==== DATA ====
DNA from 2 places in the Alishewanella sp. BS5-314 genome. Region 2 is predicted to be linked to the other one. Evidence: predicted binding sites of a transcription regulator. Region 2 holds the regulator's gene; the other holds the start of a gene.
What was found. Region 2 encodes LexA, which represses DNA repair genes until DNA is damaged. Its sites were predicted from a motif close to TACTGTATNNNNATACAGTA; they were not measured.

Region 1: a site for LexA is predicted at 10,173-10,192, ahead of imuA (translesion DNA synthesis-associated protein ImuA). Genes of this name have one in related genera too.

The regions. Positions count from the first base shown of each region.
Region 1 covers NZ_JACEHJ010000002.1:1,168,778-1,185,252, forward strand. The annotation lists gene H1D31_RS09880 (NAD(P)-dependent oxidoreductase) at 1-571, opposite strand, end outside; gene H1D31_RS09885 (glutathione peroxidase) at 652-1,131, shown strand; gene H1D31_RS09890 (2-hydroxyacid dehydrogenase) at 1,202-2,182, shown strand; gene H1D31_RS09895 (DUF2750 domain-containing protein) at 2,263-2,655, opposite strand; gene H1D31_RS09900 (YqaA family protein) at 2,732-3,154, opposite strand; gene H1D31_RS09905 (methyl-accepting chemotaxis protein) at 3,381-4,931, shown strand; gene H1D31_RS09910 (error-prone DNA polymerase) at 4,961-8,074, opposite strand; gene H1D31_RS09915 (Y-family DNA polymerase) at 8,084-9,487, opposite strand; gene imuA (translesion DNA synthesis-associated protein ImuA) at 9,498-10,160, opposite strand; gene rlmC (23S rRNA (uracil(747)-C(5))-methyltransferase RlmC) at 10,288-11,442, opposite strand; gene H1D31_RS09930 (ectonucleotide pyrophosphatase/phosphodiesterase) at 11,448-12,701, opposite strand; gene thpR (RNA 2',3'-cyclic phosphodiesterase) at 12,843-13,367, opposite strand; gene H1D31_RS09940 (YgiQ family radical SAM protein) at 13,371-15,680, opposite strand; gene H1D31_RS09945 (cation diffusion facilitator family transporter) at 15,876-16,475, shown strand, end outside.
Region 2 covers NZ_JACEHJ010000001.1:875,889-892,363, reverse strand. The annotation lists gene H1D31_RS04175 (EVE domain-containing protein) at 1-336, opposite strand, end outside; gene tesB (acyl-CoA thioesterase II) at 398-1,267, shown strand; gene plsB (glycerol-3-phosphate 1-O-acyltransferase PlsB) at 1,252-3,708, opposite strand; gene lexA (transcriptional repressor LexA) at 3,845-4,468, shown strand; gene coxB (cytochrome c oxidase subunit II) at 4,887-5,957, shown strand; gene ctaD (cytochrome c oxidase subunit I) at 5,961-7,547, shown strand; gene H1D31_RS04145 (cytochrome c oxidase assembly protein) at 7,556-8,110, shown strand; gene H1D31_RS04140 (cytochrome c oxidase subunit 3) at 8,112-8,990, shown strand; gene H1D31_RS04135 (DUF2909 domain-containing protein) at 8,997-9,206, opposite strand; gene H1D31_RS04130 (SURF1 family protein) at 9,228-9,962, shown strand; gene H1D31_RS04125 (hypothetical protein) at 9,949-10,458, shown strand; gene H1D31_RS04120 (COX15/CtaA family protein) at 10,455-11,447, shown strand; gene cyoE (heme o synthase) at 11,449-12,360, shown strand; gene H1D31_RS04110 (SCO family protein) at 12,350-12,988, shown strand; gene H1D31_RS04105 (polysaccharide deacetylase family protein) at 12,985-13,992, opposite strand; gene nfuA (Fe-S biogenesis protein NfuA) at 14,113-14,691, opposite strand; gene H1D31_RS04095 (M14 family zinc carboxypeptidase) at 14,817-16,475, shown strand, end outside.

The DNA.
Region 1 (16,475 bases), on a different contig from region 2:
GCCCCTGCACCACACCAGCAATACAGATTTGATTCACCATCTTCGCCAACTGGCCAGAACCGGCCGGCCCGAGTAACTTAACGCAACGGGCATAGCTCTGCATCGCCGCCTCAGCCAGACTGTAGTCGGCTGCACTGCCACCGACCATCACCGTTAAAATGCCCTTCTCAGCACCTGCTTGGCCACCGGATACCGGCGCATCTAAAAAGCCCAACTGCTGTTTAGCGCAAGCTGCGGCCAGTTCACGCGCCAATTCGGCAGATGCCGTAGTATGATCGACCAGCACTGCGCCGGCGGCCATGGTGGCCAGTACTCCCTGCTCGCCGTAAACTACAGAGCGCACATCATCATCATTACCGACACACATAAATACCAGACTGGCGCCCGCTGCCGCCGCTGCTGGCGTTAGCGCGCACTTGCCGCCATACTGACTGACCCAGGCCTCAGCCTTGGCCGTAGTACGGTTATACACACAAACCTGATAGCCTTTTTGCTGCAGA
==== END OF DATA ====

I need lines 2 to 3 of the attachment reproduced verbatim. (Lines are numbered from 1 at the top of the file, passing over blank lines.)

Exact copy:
What was found. Region 2 encodes LexA, which represses DNA repair genes until DNA is damaged. Its sites were predicted from a motif close to TACTGTATNNNNATACAGTA; they were not measured.

Region 1: a site for LexA is predicted at 10,173-10,192, ahead of imuA (translesion DNA synthesis-associated protein ImuA). Genes of this name have one in related genera too.